Saturday, June 1, 2013

June 2013 Interview with Artist/Photographer, Fennel Blythe

Chaos and Order I, Ink, Salt, Water. 27" x 40" Blythe

1.Who are you and what do you do, and what is your background?
I was born in north Alabama and grew up on a beautiful farm.  I spent my childhood days riding horses, chopping cotton, looking for arrowheads, and working in the garden.  It was a really incredible way to grow up.  The farm has many acres of row crops, of course, but it is also interspersed with many wooded areas.  I spent many hours in those woods as well and this is where I developed the deep sense of love and fascination that I have with nature.  I ended up with a Master’s degree in biology later on and worked in various areas of science as a result.  I also traveled and lived all over the country in a constant quest for adventure.   I have also traveled to a few other countries and lived in Fiji while serving in the Peace Corps.  I have, however, ended up back on the farm.  I work there three days a week and spend the rest of my time at my home on Lookout Mountain in Georgia.  I still seek adventure and am always pushing myself to do and master new things.  My current passion, aside from art, is stand up paddle boarding.  I crave time on the water and as I paddle I continuously take in new stimuli that fuel my imagination for new work.

Untitled, 22"x30" Blythe
2.What's integral to your art and or art career?
Nature is the center of my world and is the most important aspect in my creative expression.

3.What themes do you pursue and what medium do you use.
My work is non-representational or abstract but always has nature as an underlying theme.  I allow the energy that surrounds and permeates us to drive the imagery that I create on paper.  I have developed a method of using ink and salt and water to produce these images.  I also paint in oil but have found the ink, salt, water method to be most conducive to the type of expression I wish to portray in two dimensions.  For me, it is fast and changes quickly.  The salt also has a fascinating and mysterious effect on the ink through pattern, color, and crystallization.  The imagery that is produced is not a literal interpretation of nature but rather something that speaks to the viewer on an individual basis.  Each person tends to see something different in it that relates to that person’s particular life experience.  This aspect of my work brings me a lot of satisfaction and joy.
Mesa Penistaja Badlands, New Mexico 
f/5.6, 1/800, ISO 100, 24mm focal length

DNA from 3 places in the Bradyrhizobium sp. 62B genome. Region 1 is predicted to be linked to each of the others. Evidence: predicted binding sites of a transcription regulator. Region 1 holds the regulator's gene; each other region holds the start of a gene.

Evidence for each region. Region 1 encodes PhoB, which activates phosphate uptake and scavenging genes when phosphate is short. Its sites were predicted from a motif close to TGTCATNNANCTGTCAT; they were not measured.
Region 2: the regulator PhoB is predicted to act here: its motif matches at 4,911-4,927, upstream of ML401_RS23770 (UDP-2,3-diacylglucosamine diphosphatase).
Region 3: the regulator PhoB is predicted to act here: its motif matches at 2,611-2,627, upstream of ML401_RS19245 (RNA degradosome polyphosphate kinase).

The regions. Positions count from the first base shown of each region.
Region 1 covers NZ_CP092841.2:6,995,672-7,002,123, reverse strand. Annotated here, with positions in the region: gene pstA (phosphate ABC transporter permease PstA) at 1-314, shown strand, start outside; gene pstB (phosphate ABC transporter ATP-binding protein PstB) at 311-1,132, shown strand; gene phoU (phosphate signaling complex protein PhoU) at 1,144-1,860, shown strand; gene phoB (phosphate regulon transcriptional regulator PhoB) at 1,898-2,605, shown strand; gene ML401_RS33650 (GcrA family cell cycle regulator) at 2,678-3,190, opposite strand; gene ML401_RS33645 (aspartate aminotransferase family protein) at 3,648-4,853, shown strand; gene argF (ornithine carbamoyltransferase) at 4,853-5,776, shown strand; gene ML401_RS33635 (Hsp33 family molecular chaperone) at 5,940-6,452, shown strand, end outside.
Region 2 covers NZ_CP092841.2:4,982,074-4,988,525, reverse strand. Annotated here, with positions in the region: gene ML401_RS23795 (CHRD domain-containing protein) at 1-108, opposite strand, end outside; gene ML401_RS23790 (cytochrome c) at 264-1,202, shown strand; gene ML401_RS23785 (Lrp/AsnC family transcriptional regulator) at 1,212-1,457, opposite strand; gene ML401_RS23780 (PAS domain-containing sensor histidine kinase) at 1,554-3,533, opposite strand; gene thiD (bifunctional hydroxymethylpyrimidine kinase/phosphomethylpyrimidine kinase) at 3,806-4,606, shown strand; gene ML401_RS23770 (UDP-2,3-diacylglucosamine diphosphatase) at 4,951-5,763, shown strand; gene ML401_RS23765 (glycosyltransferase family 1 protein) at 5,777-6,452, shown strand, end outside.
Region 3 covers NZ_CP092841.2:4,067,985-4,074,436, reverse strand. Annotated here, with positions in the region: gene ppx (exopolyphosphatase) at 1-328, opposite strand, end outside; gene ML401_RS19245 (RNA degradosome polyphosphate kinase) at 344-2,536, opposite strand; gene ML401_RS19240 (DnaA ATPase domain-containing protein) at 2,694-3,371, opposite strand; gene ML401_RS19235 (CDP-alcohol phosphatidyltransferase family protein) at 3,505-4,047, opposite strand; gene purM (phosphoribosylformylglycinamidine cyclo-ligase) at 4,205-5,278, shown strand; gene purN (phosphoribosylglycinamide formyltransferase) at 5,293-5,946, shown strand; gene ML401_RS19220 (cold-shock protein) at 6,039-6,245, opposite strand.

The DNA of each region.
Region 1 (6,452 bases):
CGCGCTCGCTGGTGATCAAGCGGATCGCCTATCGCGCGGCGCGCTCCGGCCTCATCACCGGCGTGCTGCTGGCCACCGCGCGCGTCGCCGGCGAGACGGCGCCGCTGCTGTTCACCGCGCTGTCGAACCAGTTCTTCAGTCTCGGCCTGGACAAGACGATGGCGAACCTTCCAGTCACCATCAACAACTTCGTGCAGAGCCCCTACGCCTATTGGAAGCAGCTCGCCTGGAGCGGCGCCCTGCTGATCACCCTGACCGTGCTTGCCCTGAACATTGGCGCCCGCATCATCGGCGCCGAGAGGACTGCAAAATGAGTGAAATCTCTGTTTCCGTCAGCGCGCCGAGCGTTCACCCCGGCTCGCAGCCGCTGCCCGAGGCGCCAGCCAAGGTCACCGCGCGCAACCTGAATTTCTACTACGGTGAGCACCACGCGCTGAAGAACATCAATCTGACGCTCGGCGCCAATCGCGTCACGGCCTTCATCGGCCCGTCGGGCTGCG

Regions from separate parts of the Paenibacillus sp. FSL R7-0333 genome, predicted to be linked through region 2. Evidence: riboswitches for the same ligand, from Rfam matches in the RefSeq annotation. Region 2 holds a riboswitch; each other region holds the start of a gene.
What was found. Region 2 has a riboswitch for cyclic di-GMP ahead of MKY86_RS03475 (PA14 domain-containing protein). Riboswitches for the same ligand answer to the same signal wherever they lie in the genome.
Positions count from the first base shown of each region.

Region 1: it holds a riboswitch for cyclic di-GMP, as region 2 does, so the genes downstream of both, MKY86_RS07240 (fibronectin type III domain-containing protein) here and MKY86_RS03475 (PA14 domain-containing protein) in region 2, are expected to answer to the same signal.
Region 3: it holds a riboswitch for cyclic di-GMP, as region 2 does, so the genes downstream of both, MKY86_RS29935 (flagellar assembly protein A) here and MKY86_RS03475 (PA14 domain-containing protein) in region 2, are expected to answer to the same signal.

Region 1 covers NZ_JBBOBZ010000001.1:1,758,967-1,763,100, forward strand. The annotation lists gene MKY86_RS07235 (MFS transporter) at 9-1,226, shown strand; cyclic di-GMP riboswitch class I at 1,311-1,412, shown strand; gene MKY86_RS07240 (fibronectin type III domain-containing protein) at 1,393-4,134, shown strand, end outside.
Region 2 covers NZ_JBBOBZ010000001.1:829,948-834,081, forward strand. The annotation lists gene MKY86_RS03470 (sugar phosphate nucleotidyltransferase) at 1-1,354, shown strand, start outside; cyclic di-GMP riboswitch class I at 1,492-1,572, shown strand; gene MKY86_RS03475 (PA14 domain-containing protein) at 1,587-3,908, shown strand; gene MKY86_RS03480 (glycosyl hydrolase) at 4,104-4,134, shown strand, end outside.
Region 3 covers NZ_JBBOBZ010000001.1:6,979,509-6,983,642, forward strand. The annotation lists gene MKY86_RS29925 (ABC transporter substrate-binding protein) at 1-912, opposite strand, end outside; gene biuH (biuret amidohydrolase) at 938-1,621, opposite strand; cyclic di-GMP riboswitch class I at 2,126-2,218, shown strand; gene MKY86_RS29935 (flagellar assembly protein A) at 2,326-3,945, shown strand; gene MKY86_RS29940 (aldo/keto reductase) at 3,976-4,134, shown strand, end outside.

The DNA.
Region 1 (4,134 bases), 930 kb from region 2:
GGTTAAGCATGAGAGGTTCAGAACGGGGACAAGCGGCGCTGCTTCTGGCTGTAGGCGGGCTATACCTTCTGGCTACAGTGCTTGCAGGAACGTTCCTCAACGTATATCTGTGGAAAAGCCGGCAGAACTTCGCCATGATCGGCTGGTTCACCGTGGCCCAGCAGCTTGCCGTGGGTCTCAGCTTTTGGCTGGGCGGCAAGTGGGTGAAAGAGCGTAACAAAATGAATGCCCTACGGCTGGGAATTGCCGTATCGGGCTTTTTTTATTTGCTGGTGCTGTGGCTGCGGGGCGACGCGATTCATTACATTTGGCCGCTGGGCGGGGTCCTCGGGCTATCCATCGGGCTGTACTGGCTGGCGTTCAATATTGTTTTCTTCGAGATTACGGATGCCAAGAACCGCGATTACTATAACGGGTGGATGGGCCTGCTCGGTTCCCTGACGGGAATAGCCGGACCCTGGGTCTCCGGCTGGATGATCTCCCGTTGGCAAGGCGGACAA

4.What makes you angry, what makes you happy?
I have been working a lot on not letting anything make me angry so I will say that nothing makes me angry.  Many things make me happy from the simplest note in a bird’s call to the dramatic impact of a sunset.  As for most artists I think, visual stimuli tend to affect me deeply.  The exquisite complexity and beauty that I see in all natural patterns, forms, and energy tend to make me very happy.  My paddle board also makes me very happy as do the wonderful friends and family that I am so blessed to have in my life.

5.Who and what inspire you in your work and or in your life in general?
Nature is the greatest inspiration in my work and life.  However, I am also inspired by a wide range of artistic expression, from the ancient pyramids of Egypt and ruins throughout Central and South America to the abstract work of modern artists such as Picasso and Miro.

6.What superpower would you want?
Teleportation.  I love to travel and am constantly craving new and fascinating stimuli that affect all of my senses.

7.What is your favorite artists and or other person?
Picasso, Joan Miro, and Roberto Matta are some of my favorite modern painters.  Andy Goldsworthy’s ephemeral natural art also deeply affects and inspires me.

8.What advice would you give to other artists.
Develop your own unique expression and style.  Graciously accept constructive criticism and develop this ability within yourself.  Focus exclusively on your expression and do not try and make art that you feel will fit in, be accepted, and sell.  It is a wondrous thing to sell your art but this, to me, should be something that comes naturally.  A pure expression that never sells is much more desirable to me than one that was created to please other people’s ideas of art and beauty.  Purity in art is what I am striving for and it is what I most admire in other artists’ work.  

9.Contact details if any?

I can be contacted by email at, through my website,, or through my Facebook page, Fennel Blythe, Artist.  

No comments:

Post a Comment